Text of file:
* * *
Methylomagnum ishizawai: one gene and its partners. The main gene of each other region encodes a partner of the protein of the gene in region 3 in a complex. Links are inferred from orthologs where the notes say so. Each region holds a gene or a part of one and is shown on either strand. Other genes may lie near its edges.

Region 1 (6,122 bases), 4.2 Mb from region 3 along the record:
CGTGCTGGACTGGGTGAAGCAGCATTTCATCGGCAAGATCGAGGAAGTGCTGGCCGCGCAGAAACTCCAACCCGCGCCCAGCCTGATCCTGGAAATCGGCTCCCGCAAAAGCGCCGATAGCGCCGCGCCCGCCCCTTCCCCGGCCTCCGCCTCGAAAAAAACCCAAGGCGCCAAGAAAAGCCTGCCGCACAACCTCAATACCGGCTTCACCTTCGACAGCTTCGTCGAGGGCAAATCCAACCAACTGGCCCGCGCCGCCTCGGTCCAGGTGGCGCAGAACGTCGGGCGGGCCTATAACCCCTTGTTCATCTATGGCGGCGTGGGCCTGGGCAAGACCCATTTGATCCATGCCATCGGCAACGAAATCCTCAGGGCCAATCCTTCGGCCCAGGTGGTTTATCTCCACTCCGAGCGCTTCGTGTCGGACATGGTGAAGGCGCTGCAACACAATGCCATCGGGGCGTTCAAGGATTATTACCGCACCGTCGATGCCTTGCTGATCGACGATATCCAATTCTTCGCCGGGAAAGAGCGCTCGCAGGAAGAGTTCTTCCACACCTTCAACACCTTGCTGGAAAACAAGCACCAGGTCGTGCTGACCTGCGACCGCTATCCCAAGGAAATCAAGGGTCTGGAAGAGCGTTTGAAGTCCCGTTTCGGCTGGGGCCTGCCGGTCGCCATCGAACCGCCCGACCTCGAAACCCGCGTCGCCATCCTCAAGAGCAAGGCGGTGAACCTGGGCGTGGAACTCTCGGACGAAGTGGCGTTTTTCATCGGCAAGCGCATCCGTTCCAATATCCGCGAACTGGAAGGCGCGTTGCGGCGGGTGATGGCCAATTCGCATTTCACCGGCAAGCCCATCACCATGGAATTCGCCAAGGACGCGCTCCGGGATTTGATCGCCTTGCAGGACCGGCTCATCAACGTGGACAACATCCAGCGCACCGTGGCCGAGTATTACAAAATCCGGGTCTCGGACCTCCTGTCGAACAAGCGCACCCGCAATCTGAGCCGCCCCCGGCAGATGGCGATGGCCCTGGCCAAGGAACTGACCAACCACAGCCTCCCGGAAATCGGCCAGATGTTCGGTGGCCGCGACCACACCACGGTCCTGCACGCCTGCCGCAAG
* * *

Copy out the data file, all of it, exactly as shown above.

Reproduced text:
Methylomagnum ishizawai: one gene and its partners. The main gene of each other region encodes a partner of the protein of the gene in region 3 in a complex. Links are inferred from orthologs where the notes say so. Each region holds a gene or a part of one and is shown on either strand. Other genes may lie near its edges.

Region 1 (6,122 bases), 4.2 Mb from region 3 along the record:
CGTGCTGGACTGGGTGAAGCAGCATTTCATCGGCAAGATCGAGGAAGTGCTGGCCGCGCAGAAACTCCAACCCGCGCCCAGCCTGATCCTGGAAATCGGCTCCCGCAAAAGCGCCGATAGCGCCGCGCCCGCCCCTTCCCCGGCCTCCGCCTCGAAAAAAACCCAAGGCGCCAAGAAAAGCCTGCCGCACAACCTCAATACCGGCTTCACCTTCGACAGCTTCGTCGAGGGCAAATCCAACCAACTGGCCCGCGCCGCCTCGGTCCAGGTGGCGCAGAACGTCGGGCGGGCCTATAACCCCTTGTTCATCTATGGCGGCGTGGGCCTGGGCAAGACCCATTTGATCCATGCCATCGGCAACGAAATCCTCAGGGCCAATCCTTCGGCCCAGGTGGTTTATCTCCACTCCGAGCGCTTCGTGTCGGACATGGTGAAGGCGCTGCAACACAATGCCATCGGGGCGTTCAAGGATTATTACCGCACCGTCGATGCCTTGCTGATCGACGATATCCAATTCTTCGCCGGGAAAGAGCGCTCGCAGGAAGAGTTCTTCCACACCTTCAACACCTTGCTGGAAAACAAGCACCAGGTCGTGCTGACCTGCGACCGCTATCCCAAGGAAATCAAGGGTCTGGAAGAGCGTTTGAAGTCCCGTTTCGGCTGGGGCCTGCCGGTCGCCATCGAACCGCCCGACCTCGAAACCCGCGTCGCCATCCTCAAGAGCAAGGCGGTGAACCTGGGCGTGGAACTCTCGGACGAAGTGGCGTTTTTCATCGGCAAGCGCATCCGTTCCAATATCCGCGAACTGGAAGGCGCGTTGCGGCGGGTGATGGCCAATTCGCATTTCACCGGCAAGCCCATCACCATGGAATTCGCCAAGGACGCGCTCCGGGATTTGATCGCCTTGCAGGACCGGCTCATCAACGTGGACAACATCCAGCGCACCGTGGCCGAGTATTACAAAATCCGGGTCTCGGACCTCCTGTCGAACAAGCGCACCCGCAATCTGAGCCGCCCCCGGCAGATGGCGATGGCCCTGGCCAAGGAACTGACCAACCACAGCCTCCCGGAAATCGGCCAGATGTTCGGTGGCCGCGACCACACCACGGTCCTGCACGCCTGCCGCAAG